Determining Reasonableness: The Collins Test and Hunter v. Southam

AuthorSusanne Boucher & Kenneth Landa
1Hunter et al. v. Southam Inc. (1984), 14 C.C.C. (3d) 97 [Hunter] at 109; R. v. Araujo,
v. Golden (2001), 159 C.C.C. (3d) 449 (S.C.C.) [Golden] at 473.
2Hunter, above note 1.
3R. v. Collins (1987), 33 C.C.C. (3d) 1 (S.C.C.) [Collins].
5Ibid. at 14.
Determining whether a search is reasonable involves a balancing of compet-
ing interests — the court must decide if the state’s interest (for example,
advancing the goals of law enforcement, national security, or public admin-
istration) outweighs an individual’s interest in being left alone by the gov-
ernment (that is, privacy interests).1The cases of Hunter v. Southam2and R.
v. Collins3set out the primary legal tests for striking this balance.
In R. v. Collins,4a case involving the warrantless search of a person, the
Supreme Court stated a simple framework for assessing the reasonableness
of a search. Very generally, a search will be considered reasonable under sec-
tion 8 of the Charter if:
1. the search is authorized by law;
2. the law that authorizes the search is itself reasonable; and,
3. the manner in which the search is conducted is reasonable.5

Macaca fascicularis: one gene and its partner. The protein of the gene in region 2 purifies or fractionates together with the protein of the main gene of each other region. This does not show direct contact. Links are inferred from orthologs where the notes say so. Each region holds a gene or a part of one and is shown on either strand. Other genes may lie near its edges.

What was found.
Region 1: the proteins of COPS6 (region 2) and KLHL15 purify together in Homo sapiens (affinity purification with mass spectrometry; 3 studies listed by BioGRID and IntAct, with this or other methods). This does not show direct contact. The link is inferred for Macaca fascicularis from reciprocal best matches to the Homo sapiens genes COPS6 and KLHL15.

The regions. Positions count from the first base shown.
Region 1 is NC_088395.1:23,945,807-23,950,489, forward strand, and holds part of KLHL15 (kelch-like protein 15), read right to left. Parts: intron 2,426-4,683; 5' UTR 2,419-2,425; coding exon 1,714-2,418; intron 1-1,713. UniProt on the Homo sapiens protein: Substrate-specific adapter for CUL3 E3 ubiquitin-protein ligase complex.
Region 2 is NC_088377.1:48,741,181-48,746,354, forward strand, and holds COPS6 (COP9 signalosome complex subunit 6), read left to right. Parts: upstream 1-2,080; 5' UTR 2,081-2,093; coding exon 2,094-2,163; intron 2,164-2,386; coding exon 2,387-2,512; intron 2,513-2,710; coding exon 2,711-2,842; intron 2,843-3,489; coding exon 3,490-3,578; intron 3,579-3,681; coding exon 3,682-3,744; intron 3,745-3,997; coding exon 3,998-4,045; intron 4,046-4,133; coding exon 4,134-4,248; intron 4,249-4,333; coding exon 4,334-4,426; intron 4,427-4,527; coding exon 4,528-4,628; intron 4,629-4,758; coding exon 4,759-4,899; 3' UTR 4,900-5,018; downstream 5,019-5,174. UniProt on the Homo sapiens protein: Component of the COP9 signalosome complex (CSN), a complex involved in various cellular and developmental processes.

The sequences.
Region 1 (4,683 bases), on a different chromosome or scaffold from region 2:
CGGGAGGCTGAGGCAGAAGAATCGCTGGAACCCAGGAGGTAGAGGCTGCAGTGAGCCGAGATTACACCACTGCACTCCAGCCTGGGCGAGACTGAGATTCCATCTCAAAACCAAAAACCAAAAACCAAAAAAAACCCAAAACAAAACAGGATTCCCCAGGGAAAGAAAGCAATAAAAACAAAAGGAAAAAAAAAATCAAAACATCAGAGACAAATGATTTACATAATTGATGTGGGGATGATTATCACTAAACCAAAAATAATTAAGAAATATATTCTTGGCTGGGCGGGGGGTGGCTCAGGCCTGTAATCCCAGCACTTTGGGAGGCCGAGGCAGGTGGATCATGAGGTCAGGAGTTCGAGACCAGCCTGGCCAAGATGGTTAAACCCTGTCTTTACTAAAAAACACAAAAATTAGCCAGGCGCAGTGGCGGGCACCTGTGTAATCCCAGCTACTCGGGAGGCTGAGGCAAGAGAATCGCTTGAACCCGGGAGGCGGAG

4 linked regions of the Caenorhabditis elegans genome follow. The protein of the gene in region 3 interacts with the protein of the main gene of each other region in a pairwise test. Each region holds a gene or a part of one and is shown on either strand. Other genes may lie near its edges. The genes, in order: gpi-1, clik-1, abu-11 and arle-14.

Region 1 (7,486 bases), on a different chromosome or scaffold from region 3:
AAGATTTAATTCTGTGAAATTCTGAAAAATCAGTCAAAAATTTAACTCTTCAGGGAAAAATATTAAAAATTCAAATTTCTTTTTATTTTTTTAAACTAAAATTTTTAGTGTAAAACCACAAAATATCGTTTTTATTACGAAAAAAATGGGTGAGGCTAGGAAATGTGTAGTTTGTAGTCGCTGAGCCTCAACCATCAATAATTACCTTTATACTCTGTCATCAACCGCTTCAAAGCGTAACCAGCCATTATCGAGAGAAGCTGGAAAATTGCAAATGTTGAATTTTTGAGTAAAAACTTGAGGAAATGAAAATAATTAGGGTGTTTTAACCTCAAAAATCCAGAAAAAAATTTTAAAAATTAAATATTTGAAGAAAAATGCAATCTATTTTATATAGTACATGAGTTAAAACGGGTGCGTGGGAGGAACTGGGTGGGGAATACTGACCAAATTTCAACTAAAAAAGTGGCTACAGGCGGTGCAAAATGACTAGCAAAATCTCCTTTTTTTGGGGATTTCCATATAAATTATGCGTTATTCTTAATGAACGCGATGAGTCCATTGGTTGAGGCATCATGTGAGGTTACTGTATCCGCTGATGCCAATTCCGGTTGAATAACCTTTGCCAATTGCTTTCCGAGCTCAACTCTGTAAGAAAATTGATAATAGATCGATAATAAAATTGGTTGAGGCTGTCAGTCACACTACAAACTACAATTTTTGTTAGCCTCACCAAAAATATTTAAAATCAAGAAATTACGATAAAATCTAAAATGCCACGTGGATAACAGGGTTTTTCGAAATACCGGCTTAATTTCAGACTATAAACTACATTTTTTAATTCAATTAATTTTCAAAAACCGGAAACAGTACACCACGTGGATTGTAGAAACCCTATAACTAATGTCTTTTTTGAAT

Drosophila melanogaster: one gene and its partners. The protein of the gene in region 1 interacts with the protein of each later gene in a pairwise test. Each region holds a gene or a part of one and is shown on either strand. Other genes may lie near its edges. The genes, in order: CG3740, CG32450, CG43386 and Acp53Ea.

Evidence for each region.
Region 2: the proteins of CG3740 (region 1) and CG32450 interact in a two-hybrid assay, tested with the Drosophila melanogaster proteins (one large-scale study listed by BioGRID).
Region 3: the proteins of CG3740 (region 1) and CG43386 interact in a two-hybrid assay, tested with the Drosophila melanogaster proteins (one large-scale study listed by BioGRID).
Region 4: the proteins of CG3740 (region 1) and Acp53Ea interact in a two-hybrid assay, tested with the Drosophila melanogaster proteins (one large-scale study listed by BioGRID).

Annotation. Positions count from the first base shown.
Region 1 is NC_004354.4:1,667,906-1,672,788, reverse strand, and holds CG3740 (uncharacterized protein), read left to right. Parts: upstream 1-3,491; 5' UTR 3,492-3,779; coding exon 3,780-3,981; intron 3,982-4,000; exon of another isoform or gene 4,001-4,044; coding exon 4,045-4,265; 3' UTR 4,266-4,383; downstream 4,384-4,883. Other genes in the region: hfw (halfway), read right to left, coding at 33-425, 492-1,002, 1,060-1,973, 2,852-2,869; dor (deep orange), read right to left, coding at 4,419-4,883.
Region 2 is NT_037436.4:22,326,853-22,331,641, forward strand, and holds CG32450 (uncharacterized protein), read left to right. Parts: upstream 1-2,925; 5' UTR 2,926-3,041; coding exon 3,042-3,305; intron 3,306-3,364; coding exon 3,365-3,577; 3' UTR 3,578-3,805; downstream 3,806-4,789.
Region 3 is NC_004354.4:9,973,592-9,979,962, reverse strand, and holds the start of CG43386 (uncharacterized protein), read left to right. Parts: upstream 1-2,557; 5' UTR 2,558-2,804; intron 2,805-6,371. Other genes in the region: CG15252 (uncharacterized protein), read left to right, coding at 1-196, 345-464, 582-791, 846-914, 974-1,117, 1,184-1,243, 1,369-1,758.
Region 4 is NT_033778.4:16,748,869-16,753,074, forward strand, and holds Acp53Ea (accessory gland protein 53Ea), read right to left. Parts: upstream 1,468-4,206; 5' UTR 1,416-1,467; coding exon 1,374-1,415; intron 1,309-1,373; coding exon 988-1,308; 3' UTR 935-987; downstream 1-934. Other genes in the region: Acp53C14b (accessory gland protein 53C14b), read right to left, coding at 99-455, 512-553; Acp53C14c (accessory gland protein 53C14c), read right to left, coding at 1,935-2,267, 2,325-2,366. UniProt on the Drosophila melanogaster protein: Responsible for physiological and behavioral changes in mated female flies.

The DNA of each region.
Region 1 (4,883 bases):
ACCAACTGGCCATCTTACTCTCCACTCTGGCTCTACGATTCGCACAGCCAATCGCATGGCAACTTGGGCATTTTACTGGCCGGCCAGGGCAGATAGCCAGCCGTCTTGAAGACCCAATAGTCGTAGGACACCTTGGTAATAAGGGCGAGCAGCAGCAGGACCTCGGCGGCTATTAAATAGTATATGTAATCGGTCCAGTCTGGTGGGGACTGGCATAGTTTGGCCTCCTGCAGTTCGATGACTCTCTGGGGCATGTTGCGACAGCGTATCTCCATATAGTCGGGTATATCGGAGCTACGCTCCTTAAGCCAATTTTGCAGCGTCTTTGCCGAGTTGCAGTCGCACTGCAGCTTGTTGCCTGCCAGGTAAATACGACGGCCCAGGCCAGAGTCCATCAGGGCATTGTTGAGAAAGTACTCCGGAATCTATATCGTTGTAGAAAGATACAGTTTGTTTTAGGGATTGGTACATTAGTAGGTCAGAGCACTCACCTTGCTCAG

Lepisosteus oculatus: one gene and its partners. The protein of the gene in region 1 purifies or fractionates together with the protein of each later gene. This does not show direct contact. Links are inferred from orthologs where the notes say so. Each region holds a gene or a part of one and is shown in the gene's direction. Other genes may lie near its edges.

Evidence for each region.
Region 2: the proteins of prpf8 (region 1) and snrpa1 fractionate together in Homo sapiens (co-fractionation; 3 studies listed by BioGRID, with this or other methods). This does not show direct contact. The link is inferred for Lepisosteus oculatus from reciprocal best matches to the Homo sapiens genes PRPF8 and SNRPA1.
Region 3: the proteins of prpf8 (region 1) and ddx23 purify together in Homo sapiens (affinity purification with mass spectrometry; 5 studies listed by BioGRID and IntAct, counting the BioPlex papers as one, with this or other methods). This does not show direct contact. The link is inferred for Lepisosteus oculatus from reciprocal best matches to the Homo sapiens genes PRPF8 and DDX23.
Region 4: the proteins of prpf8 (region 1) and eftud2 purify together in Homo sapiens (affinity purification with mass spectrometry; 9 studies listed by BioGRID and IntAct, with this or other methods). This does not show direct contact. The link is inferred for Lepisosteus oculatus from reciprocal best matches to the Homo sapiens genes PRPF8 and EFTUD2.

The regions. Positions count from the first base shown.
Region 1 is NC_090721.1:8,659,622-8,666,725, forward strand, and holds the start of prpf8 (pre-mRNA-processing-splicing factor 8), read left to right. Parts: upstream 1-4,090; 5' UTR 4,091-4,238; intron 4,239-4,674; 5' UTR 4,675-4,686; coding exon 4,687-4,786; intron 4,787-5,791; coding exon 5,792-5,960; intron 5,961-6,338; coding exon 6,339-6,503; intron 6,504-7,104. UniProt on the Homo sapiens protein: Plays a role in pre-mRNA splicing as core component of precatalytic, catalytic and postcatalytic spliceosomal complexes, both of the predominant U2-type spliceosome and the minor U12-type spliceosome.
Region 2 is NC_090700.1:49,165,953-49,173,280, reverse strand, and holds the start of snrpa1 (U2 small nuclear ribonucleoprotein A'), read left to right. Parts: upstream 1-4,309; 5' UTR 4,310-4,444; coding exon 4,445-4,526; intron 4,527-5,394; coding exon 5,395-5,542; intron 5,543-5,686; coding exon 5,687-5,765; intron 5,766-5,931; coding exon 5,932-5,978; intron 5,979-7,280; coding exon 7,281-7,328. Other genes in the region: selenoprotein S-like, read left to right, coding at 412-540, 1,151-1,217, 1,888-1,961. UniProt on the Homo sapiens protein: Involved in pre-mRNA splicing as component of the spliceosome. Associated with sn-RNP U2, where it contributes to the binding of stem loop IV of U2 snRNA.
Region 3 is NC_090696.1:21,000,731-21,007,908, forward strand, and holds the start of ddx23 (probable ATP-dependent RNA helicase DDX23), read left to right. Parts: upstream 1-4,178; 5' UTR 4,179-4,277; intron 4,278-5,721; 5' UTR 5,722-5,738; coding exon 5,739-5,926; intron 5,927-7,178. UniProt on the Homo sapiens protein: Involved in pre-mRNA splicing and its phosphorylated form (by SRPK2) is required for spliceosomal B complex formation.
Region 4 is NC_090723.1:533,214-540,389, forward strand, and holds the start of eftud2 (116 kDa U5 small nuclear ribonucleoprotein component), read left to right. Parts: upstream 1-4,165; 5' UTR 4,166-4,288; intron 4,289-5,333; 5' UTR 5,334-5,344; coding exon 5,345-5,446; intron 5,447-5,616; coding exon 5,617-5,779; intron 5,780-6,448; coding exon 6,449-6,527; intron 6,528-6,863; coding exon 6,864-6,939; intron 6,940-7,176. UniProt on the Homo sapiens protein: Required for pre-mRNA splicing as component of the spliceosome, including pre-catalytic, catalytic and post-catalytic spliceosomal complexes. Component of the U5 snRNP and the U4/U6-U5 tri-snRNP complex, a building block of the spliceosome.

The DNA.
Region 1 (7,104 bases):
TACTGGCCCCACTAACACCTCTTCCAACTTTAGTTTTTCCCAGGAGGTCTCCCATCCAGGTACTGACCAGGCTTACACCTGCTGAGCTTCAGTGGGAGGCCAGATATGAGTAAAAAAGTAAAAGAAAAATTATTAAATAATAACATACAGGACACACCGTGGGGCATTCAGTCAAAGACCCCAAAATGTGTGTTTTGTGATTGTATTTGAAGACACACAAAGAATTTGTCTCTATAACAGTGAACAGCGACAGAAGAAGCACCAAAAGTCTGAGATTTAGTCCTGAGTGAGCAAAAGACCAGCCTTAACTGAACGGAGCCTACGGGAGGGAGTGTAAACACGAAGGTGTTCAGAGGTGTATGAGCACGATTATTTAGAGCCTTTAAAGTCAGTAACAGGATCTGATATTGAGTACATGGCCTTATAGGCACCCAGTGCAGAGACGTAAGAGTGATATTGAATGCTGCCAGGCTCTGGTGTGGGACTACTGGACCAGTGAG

The following subsections will address each component of the Collins
test and illustrate how the courts determine whether a search meets the cri-
chapter 4
Determining Reasonableness:
The Collins Test and unter v
. S
90 Understanding Section 8: Search, Seizure, and the Canadian Constitution
teria identified in it. (Hunter will be addressed in the section “Is the Law
Authorizing The Search Reasonable?”)
As at common law,6section 8 of the Charter requires that the state have spe-
cific legal authorization, derived either from a statute or the common law,
to conduct a search or seizure. The court must ensure that all the statutory
or common law prerequisites to the exercise of a search power were fulfilled
before the search can be considered reasonable and “authorized by law.”7If
there is no legal authorization for the search, or if the statutory or common
law requirements for the search were not fully met, then the search will be